PANAMA CITY -- The North Korean freighter is a three-decade-old rust bucket that literally stinks. It stinks of its crew’s sweat and urine, the greasy kitchen, the food left on the floor, the years of humidity and mold.
Even the photos of the country’s leaders hanging on the wall of the captain’s quarters are old — Kim Il-sung, who died in 1994, and his son Kim Jong-il, who died in 2011, but not his grandson and current ruler, Kim Jong-un.
“To call that thing filthy would be a compliment,” said Security Minister José Raúl Mulino, waving his left hand toward the ship Chong Chon Gang, docked at the sprawling container port of Manzanillo on Panama’s Atlantic coast.
But the ship also smells of scandal, for it was carrying 240 tons of contraband Cuban weapons to North Korea, in apparent violation of a 7-year-old U.N. arms embargo on Pyongyang for its nuclear weapons and long-range missile development programs.
While the contraband might cool Obama administration efforts to warm up relations with Havana, the United Nations may spare Cuba any significant sanctions because the weapons aboard the freighter are not directly related to the core issues of a U.N. arms embargo against North Korea.
Meanwhile, a knowledgeable source said Sunday that South Korean officials complained earlier this year that North Korea was smuggling cargo through the Panama Canal, but the complaint was dismissed as the result of the two nations’ rivalry. Panama government officials also confirmed that a Cuban deputy foreign minister who rushed to Panama after the ship was seized but before Cuban weapons were found aboard had asserted that there were no drugs aboard and that its only cargo was a “humanitarian gift” of Cuban sugar to Pyongyang.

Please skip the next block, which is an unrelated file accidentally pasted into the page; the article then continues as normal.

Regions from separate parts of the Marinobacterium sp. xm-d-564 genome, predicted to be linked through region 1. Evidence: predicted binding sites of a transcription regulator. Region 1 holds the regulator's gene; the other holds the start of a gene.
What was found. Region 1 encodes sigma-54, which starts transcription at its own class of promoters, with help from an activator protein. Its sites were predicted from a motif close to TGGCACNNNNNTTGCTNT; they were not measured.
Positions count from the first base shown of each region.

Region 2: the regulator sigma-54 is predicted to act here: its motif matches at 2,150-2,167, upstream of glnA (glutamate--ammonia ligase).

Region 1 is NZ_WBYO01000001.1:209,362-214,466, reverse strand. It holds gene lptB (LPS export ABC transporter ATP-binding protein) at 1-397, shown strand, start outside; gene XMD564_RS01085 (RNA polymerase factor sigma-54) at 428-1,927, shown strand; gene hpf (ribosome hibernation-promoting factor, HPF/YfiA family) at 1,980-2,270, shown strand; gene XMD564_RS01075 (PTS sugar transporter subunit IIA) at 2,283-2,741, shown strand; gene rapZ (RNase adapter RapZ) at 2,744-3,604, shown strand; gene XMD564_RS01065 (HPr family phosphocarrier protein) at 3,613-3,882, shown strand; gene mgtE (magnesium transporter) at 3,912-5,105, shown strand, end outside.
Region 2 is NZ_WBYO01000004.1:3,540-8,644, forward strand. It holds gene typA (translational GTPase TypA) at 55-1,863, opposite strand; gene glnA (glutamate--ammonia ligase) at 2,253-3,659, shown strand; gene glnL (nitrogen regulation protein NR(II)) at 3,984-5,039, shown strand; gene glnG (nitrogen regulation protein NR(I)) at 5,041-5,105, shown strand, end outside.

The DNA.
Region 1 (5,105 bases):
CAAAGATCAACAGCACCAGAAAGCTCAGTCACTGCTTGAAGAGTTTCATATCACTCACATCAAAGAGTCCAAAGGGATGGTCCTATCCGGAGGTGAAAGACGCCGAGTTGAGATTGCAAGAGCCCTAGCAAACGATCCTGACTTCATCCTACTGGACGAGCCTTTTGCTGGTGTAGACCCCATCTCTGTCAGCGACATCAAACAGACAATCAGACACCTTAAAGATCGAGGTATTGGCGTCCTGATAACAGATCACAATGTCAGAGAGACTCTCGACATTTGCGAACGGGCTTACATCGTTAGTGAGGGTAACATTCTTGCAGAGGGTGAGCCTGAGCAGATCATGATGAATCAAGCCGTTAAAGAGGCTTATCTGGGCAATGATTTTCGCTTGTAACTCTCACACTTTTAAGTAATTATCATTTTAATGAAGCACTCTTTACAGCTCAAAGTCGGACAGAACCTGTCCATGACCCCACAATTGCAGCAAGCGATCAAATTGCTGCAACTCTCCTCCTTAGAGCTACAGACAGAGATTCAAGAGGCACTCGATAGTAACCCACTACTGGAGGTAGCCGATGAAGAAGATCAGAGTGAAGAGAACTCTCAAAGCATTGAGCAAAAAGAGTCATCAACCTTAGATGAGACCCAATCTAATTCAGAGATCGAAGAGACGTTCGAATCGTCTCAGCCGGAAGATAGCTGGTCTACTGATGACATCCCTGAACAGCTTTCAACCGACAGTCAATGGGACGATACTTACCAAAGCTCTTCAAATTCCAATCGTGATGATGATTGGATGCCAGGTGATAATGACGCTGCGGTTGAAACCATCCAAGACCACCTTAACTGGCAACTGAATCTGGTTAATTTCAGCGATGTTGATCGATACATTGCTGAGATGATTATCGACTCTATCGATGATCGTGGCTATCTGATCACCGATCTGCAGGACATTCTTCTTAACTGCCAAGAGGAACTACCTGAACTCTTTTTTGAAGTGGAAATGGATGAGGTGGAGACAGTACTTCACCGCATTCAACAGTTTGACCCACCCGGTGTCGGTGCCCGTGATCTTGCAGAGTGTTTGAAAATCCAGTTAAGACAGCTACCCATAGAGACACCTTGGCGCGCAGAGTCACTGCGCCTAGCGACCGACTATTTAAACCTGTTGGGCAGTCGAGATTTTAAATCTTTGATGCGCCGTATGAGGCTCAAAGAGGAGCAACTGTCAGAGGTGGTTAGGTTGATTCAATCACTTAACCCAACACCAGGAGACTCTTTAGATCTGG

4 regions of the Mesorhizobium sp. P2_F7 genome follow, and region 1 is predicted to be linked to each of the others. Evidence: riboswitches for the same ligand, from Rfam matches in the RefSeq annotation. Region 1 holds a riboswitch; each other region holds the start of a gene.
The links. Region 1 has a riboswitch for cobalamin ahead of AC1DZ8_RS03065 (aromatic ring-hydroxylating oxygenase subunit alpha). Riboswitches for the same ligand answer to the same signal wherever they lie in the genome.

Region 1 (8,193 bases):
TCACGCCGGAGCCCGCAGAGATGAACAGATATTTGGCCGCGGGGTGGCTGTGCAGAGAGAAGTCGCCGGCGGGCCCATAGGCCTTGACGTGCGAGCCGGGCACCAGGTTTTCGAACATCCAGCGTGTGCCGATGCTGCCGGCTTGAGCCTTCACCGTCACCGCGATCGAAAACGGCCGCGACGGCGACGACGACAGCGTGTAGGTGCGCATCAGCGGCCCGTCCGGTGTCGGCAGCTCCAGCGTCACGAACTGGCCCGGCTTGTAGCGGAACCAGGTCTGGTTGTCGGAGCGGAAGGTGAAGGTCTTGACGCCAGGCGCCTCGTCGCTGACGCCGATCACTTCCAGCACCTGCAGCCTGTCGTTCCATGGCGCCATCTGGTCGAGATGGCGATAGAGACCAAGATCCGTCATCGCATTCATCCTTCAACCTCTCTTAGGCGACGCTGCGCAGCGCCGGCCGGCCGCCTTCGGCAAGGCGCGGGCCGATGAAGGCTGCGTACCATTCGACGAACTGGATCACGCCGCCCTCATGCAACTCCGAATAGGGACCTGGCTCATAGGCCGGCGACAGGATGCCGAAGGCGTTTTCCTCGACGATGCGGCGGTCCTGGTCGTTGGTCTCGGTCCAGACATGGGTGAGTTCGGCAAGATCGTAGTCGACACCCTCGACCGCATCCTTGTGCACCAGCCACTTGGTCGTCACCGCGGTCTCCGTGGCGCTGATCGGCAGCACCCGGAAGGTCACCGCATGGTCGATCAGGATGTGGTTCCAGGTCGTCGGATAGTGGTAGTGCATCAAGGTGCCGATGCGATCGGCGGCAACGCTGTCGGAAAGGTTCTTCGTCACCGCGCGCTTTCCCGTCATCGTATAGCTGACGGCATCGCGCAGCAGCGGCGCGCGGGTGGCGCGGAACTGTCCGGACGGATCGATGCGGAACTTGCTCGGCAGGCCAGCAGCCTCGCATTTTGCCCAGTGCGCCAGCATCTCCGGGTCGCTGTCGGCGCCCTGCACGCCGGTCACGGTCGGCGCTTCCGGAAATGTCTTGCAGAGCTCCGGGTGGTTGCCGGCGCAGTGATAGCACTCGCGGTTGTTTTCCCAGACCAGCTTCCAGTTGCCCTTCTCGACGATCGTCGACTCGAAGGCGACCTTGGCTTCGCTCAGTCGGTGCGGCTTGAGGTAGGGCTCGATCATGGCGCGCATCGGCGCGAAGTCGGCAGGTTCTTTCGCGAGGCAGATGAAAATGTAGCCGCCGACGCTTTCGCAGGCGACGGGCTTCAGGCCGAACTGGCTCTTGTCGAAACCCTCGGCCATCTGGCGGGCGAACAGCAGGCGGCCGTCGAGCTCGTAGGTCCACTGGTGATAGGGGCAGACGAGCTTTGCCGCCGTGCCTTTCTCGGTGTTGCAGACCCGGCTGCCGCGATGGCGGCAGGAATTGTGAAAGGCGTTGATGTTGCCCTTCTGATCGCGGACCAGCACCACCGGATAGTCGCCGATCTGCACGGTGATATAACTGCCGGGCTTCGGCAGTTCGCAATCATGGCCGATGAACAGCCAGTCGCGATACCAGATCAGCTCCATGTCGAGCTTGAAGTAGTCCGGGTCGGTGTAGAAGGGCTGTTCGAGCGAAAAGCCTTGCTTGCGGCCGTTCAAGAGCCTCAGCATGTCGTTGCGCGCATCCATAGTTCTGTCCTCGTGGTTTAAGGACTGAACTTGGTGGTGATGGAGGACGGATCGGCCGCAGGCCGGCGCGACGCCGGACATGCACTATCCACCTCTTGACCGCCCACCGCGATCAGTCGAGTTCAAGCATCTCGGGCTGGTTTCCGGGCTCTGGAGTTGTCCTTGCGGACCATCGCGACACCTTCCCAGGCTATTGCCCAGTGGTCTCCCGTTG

Other knowledgeable sources said the South Koreans complained to the Panamanian government sometime this spring that Pyongyang had been smuggling undeclared shipments through the Canal, which links the Pacific and Atlantic Oceans. But Panamanian did not pay a lot of attention to the complaint, chalking it up to the bitter rivalry between Communist-ruled Pyongyang and democratic Seoul, said the source, who asked for anonymity to speak frankly about the issue.
On Sunday, more than 100 cadets from Panama’s National Police Academy continued unloading the 10,000 tons of brown Cuban sugar used to hide the 40-foot steel shipping containers carrying the Cuban weapons, including two MiGs.
They work in teams, dressed in jeans and either black or grey T-shirts, wearing surgical gloves and carrying backpack water bags to prevent dehydration. Several have been stung by the millions of bees swarming around the sugar.
Some of the 100-pound sacks of sugar have been tested by the Central American nation’s Public Health Department to make sure they contain the sweetener and not what one Panamanian official called “white powder of the non-fattening kind.”
Yet at least the cadets don’t have to go into the crew’s quarters, where the fetid stench and overall decay appear to have grown worse in Panama’s tropical heat and humidity since the ship was impounded July 15.
The smell of mold that dominates the quarters, which are not air conditioned, and undertones of urine and black cigarette tobacco have made some visitors cover their noses and hurry their steps.